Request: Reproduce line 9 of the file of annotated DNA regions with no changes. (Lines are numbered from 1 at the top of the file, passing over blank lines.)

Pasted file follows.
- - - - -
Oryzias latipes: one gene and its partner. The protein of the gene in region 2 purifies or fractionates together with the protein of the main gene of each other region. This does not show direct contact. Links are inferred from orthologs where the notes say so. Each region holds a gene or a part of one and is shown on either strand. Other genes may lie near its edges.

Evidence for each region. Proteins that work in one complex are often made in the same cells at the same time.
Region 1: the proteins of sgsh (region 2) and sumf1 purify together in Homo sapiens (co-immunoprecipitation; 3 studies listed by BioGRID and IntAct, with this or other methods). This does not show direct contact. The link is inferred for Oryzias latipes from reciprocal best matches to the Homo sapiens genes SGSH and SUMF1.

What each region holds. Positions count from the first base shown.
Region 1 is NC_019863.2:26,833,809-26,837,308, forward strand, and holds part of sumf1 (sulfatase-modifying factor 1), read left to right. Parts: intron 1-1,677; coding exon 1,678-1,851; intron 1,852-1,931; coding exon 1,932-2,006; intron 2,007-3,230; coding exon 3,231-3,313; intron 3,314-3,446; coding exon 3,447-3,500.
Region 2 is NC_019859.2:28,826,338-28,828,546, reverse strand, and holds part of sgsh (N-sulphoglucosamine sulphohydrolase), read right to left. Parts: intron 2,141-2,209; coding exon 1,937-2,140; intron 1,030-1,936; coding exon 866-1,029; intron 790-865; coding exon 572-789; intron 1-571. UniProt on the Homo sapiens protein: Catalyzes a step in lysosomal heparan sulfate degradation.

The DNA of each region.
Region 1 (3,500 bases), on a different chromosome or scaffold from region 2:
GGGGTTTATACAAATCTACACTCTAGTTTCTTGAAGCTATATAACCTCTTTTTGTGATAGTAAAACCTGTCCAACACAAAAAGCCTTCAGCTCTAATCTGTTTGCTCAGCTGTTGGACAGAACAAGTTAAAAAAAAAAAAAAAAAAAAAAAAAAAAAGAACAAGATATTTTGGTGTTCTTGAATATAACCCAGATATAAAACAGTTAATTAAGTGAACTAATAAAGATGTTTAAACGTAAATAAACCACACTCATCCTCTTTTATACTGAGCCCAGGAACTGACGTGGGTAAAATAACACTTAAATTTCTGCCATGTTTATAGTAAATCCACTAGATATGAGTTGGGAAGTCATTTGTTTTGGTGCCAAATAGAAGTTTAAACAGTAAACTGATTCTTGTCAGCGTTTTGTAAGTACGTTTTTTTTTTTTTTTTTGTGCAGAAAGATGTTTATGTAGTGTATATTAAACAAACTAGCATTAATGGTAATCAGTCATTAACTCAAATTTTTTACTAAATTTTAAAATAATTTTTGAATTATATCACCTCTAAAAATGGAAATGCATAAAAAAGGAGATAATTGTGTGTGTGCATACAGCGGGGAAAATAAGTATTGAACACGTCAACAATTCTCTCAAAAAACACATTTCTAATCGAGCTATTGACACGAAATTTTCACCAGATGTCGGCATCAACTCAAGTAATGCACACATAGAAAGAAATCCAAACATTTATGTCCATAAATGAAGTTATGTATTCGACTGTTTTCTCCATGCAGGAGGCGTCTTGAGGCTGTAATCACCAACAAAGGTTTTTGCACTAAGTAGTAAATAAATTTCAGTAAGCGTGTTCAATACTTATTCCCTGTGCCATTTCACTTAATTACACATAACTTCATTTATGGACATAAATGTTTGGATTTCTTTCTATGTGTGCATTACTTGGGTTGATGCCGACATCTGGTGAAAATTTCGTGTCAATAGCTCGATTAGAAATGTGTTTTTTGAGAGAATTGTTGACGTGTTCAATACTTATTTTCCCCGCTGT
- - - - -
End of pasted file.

GGGGTTTATACAAATCTACACTCTAGTTTCTTGAAGCTATATAACCTCTTTTTGTGATAGTAAAACCTGTCCAACACAAAAAGCCTTCAGCTCTAATCTGTTTGCTCAGCTGTTGGACAGAACAAGTTAAAAAAAAAAAAAAAAAAAAAAAAAAAAAGAACAAGATATTTTGGTGTTCTTGAATATAACCCAGATATAAAACAGTTAATTAAGTGAACTAATAAAGATGTTTAAACGTAAATAAACCACACTCATCCTCTTTTATACTGAGCCCAGGAACTGACGTGGGTAAAATAACACTTAAATTTCTGCCATGTTTATAGTAAATCCACTAGATATGAGTTGGGAAGTCATTTGTTTTGGTGCCAAATAGAAGTTTAAACAGTAAACTGATTCTTGTCAGCGTTTTGTAAGTACGTTTTTTTTTTTTTTTTTGTGCAGAAAGATGTTTATGTAGTGTATATTAAACAAACTAGCATTAATGGTAATCAGTCATTAACTCAAATTTTTTACTAAATTTTAAAATAATTTTTGAATTATATCACCTCTAAAAATGGAAATGCATAAAAAAGGAGATAATTGTGTGTGTGCATACAGCGGGGAAAATAAGTATTGAACACGTCAACAATTCTCTCAAAAAACACATTTCTAATCGAGCTATTGACACGAAATTTTCACCAGATGTCGGCATCAACTCAAGTAATGCACACATAGAAAGAAATCCAAACATTTATGTCCATAAATGAAGTTATGTATTCGACTGTTTTCTCCATGCAGGAGGCGTCTTGAGGCTGTAATCACCAACAAAGGTTTTTGCACTAAGTAGTAAATAAATTTCAGTAAGCGTGTTCAATACTTATTCCCTGTGCCATTTCACTTAATTACACATAACTTCATTTATGGACATAAATGTTTGGATTTCTTTCTATGTGTGCATTACTTGGGTTGATGCCGACATCTGGTGAAAATTTCGTGTCAATAGCTCGATTAGAAATGTGTTTTTTGAGAGAATTGTTGACGTGTTCAATACTTATTTTCCCCGCTGT